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Overall Rating
3.57

Awesome: 21.74%
Worth A Look30.43%
Average30.43%
Pretty Bad: 17.39%
Total Crap: 0%

5 reviews, 16 user ratings


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TMNT - Teenage Mutant Ninja Turtles (2007)
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by Peter Sobczynski

"Barely A Shell Of Its Former Self"
2 stars

I haven’t seen the original live-action “Teenage Mutant Ninja Turtles” movie since it made its debut in 1990 but I seem to have a hazy recollection of it being a reasonably entertaining enterprise for anyone wishing to spend 90 minutes watching stuntmen in giant turtle outfits busting out some family-friendly kung-fu moves while saying things like “Dude!” and “Cowabunga!” a lot. Likewise, I haven’t seen the rush-release sequel “Teenage Mutant Ninja Turtles II: The Secret of the Ooze” since it came out a year later and outside of the inexplicable cameo from Vanilla Ice, I seem to have a hazy recollection that whatever mild charms the original possessed were in grievously short supply the second time around. Like most of America, I skipped the third one altogether and went about my life working under the assumption that the whole thing was just another kiddie fad that I would never again have to deal with in any way, shape or form.

Unbeknownst to me, there has apparently been a revival in recent years of the property and as a result, I found myself sitting down last week to watch “TMNT,” a brand-new big-screen adventure in which our heroes shed their amusingly clunky live-action trappings for the comparatively sleek surroundings of CGI animation and those pesky title words for a presumably cooler-sounding logo. Little kids may appreciate the former and marquee designers will embrace the latter but I suspect that anyone who doesn’t fall into one of those two groups and whose age and IQ reaches the double-digits is liable to find themself bored stiff by this noisy chunk of brain-rot that fails both as a contemporary animated adventure and as an exercise in nostalgia.

Since we last saw the Turtles–okay, since I last saw the Turtles–the quartet has fallen on some hard times. Head turtle Leonardo has been sent by wise old Master Splinter (Mako, in his final performance) to South America on a sabbatical designed to make him a stronger and more decisive leader and which allows him to help the poor and oppressed by serving as a benign Predator-like stalker of evil warlords. Back in New York, brainy Donatello has taken a tech support job, wacky Michelangelo works as a costumed Turtle knock-off on the birthday party circuit (an intriguingly weird idea that is sadly never developed) and surly Raphael spends his days sleeping and his nights secretly fighting crime as the vigilante Nightwatcher. Eventually (and “eventually” in this case means the 30-minute mark), the four of them reunite and after some initial tension, they learn the values of friendship and teamwork that will seem instantly familiar to anyone who recalls those public service reminders (“Remember kids–never put a rabid ferret in your sister’s lunchbox!”) that were tacked onto every episode in order to make the hyper-violent toy-and-cereal commercials seem more socially acceptable in the same way that Russ Meyer made “Vixen” socially redeeming by tacking on a discussion of socialism in the last 10 minutes after all the sex was finished. (I believe he would tell people that as soon as the character got onto the airplane, audience members could leave safe in the knowledge that they weren’t going to miss any good parts, but I digress.)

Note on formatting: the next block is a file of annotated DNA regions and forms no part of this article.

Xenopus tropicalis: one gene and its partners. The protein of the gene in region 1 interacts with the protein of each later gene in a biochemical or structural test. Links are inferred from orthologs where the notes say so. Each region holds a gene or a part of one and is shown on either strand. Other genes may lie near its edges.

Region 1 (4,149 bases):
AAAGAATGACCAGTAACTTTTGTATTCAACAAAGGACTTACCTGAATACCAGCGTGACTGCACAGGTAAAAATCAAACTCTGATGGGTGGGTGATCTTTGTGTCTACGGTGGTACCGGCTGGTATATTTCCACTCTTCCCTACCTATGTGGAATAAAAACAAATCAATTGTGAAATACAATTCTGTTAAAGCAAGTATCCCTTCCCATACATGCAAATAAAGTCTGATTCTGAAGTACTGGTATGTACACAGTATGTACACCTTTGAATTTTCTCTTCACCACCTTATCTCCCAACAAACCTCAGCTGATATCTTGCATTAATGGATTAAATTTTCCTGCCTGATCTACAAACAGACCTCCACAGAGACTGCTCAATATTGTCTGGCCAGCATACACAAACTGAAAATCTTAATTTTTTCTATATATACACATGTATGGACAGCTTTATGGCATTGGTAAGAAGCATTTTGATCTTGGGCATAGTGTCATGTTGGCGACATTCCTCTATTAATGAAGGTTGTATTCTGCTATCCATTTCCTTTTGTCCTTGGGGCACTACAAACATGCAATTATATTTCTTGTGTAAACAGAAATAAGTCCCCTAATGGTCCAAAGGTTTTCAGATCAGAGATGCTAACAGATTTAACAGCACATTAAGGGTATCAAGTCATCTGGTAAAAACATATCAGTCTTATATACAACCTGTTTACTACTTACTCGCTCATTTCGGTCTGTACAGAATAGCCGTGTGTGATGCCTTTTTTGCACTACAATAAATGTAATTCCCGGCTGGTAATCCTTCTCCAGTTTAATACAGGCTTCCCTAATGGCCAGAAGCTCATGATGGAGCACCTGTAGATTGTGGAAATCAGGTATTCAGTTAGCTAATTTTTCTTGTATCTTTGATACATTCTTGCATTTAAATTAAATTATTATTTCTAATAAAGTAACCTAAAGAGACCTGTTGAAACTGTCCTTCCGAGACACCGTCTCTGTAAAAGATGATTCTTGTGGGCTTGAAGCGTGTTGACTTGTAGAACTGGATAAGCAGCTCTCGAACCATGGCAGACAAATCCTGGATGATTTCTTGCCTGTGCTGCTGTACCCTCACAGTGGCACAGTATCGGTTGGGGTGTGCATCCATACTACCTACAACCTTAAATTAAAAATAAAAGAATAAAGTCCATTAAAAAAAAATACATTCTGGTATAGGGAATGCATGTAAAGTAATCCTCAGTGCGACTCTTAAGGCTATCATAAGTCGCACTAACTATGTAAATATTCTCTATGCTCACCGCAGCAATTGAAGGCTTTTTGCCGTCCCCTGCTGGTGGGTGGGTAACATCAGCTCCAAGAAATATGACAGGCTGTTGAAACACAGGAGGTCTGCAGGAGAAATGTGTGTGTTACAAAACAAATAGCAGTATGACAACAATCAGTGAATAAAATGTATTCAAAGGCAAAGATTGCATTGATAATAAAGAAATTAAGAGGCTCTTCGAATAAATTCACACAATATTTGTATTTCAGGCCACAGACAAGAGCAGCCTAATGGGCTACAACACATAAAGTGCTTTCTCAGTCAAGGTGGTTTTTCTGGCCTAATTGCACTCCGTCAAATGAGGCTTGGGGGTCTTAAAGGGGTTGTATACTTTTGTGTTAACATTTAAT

Their timing couldn’t be better because their reunion happily coincides with another threat to the very existence of the planet, I think. In a prologue that oddly resembles a test reel for a potential Saturday morning spin-off of “300,” we learn that 3000 years ago, a warrior king opened up a portal to another dimension or something that granted him immortality but which turned his fellow generals in living statues and unleashed 13 monsters of unimaginable power upon the Earth. Now that portal, conveniently located in mid-town Manhattan, is about to open again and the king, who now operates as wealthy industrialist Max Winters (Patrick Stewart), has decided that the gift of eternal life isn’t all that it is cracked up to be and sends his warriors, along with a band of free-lance Ninjas (led by Ziyi Zhang) to capture the monsters (who have begun to arrive in the Big Apple) in order to make everything right. Unfortunately, his generals would prefer to remain alive and decide to betray him in order to rule the world for themselves and only the turtles, aided by human pals April O’Neill (Sarah Michelle Gellar) and Casey Jones (Chris Evans), can possibly save the day.